At the end of our last session, three of our core team members left ENC and headed to cooler climes and new archaeology. Bryan Heisinger returned to Sequoia Kings Canyon National Park, Emily McCuistion returned to Denali National Park, and Kelton Meyer went home to Colorado to assist on a Colorado State University field school. As sad as we were to see Bryan, Emily, and Kelton go, we are equally happy to welcome our two new summer interns to the crew: Lindsay Vermillion and Kate Richey. Both Lindsay and Kate have worked in ENC before. Lindsay was a summer intern in 2014, and has volunteered on the project over several occasions. Kate was one of our field school students in 2015.
Hi everyone! I’m from Big Bear Lake (a tiny mountain town in Southern California) and am currently an upper-division undergraduate student at Texas State working towards my BA in anthropology, with a focus in archaeology. I have done some work on California’s Channel Islands through Humboldt State University, particularly regarding sea mammal exploitation on San Miguel. This past year I interned with Shumla Archaeological Research and Education Center studying the rock art of the Lower Pecos. I am also involved with the Experimental Archaeology Club at Texas State where I first became acquainted with the Ancient Southwest Texas Project. I have previously volunteered for ASWT and am happy to be back as an intern.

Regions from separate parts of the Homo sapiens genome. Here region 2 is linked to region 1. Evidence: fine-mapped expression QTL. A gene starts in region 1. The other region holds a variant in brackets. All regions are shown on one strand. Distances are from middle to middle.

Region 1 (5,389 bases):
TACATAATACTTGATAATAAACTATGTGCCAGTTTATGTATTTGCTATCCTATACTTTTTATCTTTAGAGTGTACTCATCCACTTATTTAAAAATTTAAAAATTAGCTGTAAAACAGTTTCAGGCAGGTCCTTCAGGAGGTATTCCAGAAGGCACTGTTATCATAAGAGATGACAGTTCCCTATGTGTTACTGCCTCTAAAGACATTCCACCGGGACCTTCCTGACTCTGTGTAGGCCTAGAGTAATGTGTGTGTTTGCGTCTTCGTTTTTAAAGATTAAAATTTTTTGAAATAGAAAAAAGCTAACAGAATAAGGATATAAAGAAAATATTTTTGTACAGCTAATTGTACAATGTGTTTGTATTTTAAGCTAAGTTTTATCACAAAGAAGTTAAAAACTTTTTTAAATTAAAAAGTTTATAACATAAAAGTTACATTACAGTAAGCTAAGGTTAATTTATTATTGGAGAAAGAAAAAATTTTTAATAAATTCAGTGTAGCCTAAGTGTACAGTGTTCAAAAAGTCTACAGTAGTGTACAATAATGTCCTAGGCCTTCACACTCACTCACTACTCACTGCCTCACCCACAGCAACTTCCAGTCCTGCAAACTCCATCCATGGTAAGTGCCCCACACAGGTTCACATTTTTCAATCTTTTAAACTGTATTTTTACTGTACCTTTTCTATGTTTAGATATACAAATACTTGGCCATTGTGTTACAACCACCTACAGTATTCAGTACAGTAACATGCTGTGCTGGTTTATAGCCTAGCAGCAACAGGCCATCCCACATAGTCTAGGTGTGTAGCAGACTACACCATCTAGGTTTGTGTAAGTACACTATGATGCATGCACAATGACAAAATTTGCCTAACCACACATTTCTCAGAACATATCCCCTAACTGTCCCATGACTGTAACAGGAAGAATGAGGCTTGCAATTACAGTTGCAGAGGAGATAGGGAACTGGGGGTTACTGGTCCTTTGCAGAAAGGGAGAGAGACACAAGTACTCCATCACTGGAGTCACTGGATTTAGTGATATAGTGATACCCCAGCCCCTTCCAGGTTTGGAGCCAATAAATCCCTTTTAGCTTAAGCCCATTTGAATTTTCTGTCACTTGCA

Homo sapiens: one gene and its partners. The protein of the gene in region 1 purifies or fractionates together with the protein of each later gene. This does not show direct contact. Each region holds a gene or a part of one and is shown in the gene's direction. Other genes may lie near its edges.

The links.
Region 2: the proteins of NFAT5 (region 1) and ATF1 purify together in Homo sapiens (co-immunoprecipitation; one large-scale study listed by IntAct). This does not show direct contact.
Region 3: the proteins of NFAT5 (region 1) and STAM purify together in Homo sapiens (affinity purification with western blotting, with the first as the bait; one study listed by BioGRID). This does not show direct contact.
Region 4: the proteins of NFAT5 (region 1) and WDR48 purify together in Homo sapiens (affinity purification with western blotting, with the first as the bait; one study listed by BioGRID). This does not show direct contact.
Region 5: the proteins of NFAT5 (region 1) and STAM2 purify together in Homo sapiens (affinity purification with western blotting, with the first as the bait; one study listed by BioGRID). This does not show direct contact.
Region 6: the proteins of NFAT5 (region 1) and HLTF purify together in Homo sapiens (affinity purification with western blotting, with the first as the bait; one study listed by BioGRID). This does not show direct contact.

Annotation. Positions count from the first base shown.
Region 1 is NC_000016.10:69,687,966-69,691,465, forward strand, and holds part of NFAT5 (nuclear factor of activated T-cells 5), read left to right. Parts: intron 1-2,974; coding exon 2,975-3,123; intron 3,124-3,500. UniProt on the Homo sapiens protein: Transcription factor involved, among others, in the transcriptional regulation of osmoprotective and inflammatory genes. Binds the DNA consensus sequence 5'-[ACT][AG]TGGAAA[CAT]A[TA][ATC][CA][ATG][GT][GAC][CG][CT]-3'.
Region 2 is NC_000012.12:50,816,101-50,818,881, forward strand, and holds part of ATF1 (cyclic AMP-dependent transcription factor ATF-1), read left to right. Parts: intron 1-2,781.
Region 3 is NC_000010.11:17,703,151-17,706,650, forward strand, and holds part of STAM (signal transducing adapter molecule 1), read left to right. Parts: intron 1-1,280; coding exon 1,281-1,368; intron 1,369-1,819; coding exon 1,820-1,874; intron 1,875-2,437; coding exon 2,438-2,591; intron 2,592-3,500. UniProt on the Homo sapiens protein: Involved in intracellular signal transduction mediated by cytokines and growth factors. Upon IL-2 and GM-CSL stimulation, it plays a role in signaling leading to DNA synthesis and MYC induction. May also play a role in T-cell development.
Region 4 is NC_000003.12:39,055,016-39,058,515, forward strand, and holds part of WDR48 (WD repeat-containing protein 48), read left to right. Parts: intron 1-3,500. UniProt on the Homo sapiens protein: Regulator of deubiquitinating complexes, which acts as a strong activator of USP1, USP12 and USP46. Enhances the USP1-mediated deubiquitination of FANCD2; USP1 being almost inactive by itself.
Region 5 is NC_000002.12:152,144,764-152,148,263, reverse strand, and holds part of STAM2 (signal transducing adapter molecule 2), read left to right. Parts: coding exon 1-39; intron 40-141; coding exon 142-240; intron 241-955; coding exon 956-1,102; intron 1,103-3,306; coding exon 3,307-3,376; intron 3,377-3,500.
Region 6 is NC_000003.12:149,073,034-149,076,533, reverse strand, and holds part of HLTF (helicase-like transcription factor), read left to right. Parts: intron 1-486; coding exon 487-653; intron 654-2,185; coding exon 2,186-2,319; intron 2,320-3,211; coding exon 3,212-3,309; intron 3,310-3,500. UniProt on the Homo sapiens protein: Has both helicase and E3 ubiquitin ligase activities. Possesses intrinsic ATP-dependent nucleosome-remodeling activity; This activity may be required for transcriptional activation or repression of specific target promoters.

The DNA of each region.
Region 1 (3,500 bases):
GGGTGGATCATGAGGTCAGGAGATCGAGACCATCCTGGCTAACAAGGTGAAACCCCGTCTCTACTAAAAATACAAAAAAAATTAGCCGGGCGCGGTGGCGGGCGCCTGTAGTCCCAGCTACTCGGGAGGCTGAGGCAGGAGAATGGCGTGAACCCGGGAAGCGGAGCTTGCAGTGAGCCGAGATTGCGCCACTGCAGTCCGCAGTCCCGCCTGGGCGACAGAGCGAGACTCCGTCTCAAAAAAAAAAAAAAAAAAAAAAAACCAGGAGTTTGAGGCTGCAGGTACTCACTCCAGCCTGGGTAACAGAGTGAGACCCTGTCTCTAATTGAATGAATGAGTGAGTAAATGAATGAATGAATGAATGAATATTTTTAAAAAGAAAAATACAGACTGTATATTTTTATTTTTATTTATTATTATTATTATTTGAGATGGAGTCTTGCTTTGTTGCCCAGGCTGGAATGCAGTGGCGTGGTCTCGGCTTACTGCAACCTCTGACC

Other Useless Information: I am a classically-trained cook dedicated to sustainability. In my spare time I like to garden, poetry slam, salsa (though I’m not very good at it,) and bask in the sun as much as possible.
Hi my name is Kate Richey I am from British Columbia, Canada and am entering into my final year of archaeology at the University of Calgary. I participated in the 2015 field school in Eagle Nest canyon where we excavated at Horse Trail shelter. It was my first time out in the field and I had very little idea of what we would be doing or where we would be working and I was amazed when I saw the canyon that we would be working in every day. Last year’s field school was a great experience and so when I found out there was an opportunity to come back and work in the canyon again I had to say yes. Despite the many poisonous animals, the very warm temperatures and the liberal use of jalapenos (none of which we have much of in Canada) I am very happy to be back! So far it has been a steep learning curve but every day brings new finds and things to discuss and I am looking forward to the rest of time I get to spend down here.
We are happy to have both of them on the crew and look forward to a successful finish of our field season!